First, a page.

"If we do not build Fudan University [it] would be like voluntarily cutting off one of our arms," Culture and Innovation Minister Janos Csak said at a May 18 parliamentary hearing. "We in Hungary have to look both to the East and to the West, just as Western countries do. We need to understand both worlds -- not for political reasons -- but because this kind of knowledge is also needed for innovation in Hungary."

The deal would make Fudan the first Chinese university in the European Union and the first foreign outpost for the Shanghai-based school, which the Hungarian government has argued will raise higher-education standards in the country.

The logo for Fudan University on the door of its Shanghai campus
The logo for Fudan University on the door of its Shanghai campus

Csak continued with this justification in a June 1 interview with the pro-government outlet Mandiner, where he called Fudan "one of the best universities in the world" and said Hungary "needs to understand China on a level that we understand Western civilization," and that a Chinese university would be a great tool for this.

Hungary remains China's closest ally in the EU and Orban has capitalized on the bloc's requirement for unanimity in crafting foreign policy to block numerous resolutions targeting Beijing and Hong Kong and gain political room to maneuver with Brussels amid rule-of-law violations by Budapest that could block billions of euros in funding to Hungary.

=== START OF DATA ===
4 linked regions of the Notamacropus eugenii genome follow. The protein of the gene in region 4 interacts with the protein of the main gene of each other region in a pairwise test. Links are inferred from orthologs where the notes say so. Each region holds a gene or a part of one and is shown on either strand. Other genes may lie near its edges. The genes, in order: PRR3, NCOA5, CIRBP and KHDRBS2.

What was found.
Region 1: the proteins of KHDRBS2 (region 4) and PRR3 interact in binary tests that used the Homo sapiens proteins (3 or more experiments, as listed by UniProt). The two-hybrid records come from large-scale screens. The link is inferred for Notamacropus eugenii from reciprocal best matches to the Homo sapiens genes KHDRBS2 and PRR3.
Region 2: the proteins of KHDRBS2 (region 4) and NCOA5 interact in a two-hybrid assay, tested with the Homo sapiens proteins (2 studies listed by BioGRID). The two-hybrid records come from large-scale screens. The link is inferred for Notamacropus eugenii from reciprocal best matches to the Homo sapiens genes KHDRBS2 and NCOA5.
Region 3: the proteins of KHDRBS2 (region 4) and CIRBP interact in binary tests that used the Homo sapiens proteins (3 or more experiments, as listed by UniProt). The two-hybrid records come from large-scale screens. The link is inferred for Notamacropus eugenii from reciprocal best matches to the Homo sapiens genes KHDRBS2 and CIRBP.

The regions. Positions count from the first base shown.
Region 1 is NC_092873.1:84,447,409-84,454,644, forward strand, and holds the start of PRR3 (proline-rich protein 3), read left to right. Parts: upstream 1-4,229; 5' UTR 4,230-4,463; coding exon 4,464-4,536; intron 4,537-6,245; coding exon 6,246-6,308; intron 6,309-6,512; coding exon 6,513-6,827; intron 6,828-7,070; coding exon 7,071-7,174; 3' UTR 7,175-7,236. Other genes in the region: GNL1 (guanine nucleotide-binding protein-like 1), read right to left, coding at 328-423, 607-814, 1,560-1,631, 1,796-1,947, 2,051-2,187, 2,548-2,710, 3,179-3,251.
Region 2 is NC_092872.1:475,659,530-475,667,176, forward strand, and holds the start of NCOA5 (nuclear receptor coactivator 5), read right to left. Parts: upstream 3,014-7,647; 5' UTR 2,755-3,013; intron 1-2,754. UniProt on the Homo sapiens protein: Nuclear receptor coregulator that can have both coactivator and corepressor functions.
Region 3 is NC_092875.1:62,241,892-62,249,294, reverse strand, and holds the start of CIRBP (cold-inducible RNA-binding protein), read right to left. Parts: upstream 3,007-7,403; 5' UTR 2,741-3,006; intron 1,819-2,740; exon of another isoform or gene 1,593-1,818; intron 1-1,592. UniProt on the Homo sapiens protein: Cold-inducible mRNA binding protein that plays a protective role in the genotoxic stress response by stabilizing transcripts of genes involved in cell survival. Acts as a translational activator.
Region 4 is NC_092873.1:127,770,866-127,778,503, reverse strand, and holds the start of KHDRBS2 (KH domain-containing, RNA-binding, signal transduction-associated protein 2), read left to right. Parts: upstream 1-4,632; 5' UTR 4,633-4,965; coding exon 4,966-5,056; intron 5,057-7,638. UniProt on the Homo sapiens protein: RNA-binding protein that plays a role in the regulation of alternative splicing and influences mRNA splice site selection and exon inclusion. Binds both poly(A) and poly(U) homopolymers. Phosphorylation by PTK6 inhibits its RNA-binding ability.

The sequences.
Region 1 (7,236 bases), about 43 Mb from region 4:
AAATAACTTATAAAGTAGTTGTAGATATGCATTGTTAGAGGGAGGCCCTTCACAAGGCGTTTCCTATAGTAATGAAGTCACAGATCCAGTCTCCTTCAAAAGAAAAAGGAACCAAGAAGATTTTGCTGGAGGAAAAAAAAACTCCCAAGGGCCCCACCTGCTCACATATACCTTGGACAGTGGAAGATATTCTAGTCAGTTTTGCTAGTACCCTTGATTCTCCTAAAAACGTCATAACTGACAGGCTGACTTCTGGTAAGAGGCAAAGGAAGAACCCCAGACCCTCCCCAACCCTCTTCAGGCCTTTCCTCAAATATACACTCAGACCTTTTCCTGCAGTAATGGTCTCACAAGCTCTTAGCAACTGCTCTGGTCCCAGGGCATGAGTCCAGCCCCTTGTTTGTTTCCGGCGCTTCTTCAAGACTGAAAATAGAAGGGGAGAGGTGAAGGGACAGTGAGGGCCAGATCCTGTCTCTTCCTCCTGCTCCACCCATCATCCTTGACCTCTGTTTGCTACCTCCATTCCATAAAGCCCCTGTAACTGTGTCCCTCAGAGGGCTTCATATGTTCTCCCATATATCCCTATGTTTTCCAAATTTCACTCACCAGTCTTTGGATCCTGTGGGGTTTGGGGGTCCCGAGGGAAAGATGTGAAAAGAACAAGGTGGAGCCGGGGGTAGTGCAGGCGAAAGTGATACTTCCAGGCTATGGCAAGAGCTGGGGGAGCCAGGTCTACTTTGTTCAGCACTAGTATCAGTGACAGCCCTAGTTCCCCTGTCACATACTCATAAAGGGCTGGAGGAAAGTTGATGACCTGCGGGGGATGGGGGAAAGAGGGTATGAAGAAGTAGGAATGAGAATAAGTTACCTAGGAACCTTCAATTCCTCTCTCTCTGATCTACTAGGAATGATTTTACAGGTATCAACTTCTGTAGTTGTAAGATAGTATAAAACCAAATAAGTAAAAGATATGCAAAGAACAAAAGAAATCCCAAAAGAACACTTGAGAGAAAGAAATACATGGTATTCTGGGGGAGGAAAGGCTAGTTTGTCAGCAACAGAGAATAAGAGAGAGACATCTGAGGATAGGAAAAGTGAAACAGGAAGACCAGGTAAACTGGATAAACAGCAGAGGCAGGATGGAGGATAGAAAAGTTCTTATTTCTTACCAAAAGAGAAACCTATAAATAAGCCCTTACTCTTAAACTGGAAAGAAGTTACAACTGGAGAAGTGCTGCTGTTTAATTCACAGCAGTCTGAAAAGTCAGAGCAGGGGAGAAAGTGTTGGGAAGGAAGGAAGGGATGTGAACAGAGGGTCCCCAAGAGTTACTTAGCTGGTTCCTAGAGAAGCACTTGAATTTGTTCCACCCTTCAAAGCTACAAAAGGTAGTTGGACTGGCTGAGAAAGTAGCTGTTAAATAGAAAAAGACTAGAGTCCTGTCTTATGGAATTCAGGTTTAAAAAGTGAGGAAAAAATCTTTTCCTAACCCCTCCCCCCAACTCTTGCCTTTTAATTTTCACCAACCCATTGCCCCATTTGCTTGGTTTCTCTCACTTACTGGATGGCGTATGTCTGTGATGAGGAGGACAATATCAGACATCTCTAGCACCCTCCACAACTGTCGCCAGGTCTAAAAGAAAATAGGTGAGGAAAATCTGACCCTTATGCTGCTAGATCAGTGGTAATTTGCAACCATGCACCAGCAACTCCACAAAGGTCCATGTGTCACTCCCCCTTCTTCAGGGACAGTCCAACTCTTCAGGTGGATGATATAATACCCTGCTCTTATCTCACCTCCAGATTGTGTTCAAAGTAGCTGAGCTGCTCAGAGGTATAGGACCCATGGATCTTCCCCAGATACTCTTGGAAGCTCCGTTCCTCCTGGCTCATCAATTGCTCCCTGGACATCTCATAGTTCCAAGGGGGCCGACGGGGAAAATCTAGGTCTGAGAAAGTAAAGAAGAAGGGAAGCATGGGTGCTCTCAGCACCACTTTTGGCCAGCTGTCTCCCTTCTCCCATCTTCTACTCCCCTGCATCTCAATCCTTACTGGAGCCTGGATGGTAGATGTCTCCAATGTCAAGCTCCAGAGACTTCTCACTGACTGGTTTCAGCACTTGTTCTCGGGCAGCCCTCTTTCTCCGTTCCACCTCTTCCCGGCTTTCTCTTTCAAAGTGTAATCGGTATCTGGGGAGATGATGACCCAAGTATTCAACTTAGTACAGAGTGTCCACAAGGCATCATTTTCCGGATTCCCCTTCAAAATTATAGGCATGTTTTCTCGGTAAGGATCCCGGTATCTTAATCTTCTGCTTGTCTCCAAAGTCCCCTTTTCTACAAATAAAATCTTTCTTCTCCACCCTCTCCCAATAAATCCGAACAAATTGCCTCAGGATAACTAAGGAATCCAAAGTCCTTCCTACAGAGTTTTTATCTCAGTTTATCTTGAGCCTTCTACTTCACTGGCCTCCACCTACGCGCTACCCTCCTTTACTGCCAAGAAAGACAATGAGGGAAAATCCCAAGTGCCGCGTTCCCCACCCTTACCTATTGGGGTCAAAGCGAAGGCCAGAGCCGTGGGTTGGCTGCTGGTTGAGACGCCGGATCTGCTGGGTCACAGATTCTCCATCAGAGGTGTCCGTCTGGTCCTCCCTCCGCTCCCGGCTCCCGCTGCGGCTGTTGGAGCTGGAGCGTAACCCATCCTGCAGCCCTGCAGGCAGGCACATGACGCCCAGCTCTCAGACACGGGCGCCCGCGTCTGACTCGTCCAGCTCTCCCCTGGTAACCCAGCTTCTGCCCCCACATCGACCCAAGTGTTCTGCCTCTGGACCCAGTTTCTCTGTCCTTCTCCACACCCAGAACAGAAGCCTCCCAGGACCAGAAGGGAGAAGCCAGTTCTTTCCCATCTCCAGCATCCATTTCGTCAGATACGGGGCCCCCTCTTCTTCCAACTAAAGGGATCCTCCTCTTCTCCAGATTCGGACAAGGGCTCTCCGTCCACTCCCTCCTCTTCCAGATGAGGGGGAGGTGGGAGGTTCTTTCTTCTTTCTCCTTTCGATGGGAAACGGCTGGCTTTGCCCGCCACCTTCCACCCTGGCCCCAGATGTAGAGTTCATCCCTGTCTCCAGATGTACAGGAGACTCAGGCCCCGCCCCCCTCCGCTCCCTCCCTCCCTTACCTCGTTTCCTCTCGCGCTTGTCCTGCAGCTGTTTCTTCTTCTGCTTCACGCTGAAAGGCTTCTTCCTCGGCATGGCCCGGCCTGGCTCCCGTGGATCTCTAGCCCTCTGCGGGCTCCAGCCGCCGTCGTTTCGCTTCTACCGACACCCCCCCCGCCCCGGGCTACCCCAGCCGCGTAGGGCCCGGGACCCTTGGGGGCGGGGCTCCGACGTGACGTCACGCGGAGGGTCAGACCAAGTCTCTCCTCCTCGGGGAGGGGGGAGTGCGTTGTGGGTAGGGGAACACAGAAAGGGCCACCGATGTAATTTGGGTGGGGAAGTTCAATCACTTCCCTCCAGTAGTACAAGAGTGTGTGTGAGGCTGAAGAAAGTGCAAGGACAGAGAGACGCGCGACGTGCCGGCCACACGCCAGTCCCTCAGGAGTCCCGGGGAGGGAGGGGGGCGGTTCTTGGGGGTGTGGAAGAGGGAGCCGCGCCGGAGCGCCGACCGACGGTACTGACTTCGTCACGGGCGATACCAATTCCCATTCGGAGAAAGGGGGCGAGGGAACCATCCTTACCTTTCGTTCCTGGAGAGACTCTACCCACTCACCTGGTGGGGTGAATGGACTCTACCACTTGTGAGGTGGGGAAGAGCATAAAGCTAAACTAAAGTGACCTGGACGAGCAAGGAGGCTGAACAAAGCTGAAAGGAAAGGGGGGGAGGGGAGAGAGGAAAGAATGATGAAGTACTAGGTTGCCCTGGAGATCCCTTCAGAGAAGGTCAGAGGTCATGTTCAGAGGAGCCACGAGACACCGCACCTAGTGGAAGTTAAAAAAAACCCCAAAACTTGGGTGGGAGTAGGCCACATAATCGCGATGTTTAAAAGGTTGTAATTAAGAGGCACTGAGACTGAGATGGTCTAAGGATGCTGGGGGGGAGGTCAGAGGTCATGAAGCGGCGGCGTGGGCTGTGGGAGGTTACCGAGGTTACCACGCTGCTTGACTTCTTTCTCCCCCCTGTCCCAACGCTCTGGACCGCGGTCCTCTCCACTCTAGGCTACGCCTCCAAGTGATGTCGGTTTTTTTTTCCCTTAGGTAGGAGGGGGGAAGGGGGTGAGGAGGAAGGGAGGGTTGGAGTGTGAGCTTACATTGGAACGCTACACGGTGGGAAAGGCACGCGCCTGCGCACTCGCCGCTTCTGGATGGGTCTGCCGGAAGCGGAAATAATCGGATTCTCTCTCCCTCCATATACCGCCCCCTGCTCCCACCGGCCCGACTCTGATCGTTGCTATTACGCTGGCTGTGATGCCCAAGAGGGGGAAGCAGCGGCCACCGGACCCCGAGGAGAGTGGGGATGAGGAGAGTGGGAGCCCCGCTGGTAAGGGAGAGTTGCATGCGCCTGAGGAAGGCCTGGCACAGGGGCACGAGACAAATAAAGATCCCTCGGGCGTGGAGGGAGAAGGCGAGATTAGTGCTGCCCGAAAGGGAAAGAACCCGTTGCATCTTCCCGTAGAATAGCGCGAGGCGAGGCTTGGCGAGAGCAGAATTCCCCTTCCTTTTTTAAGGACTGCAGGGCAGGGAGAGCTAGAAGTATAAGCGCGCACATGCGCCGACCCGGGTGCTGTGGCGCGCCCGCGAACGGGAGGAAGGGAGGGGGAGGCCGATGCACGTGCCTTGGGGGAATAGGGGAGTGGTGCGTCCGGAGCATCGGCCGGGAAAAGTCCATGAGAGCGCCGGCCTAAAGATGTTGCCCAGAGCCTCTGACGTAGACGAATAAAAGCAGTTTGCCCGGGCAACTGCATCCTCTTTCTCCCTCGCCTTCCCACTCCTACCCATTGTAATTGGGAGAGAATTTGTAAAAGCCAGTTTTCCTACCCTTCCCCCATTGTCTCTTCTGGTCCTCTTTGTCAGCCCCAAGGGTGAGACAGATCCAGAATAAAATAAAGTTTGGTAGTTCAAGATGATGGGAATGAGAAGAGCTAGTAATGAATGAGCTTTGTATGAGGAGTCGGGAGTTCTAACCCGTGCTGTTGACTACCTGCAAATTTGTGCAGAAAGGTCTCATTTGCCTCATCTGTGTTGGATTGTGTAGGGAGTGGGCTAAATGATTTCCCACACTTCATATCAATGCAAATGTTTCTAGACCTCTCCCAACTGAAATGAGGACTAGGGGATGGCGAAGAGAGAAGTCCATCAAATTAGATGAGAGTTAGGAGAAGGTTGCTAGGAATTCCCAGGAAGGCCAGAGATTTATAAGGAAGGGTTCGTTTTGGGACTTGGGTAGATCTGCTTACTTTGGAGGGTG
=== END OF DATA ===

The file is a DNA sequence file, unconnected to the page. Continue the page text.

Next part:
But despite the high-level endorsement from Beijing and Budapest, plans for the university will need to overcome several obstacles.

Jambor says that the Fudan campus still faces economic and political problems. The total price tag for the campus is $1.8 billion, with $1.5 billion paid for with a Chinese loan. Concerns around funding and debt could be an issue, especially as the university is not a standalone construction project but rather bundled with a wider development venture for an entire neighborhood that will require navigating local politics in Budapest.

Activists hold up a Tibetan flag on a street renamed Uyghur Martyrs' Road, near the planned site of the Fudan University campus in Budapest.
Activists hold up a Tibetan flag on a street renamed Uyghur Martyrs' Road, near the planned site of the Fudan University campus in Budapest.

He also warns that the campus could find itself targeted by the EU as it becomes stricter about monitoring Chinese investment within the bloc that could create further headaches for Orban. Similarly, Jambor says that concerns are currently being raised about whether Hungary will want to use taxpayer money for the costly project amid a gloomy global economic picture for the coming years.

"I've met government officials who have knowledge on this investment, and they've subtly hinted that the investment is not on solid ground at all," Jambor said.

Too Big To Fail?

Despite these obstacles, analysts believe that the project is too important for Hungary's relations with China for it to not come to fruition.

Charles Dunst, a fellow at the Center for Strategic and International Studies, told RFE/RL that the project could pave the way to further Chinese investment inside Hungary, "which could benefit Orban politically depending on how he plays it."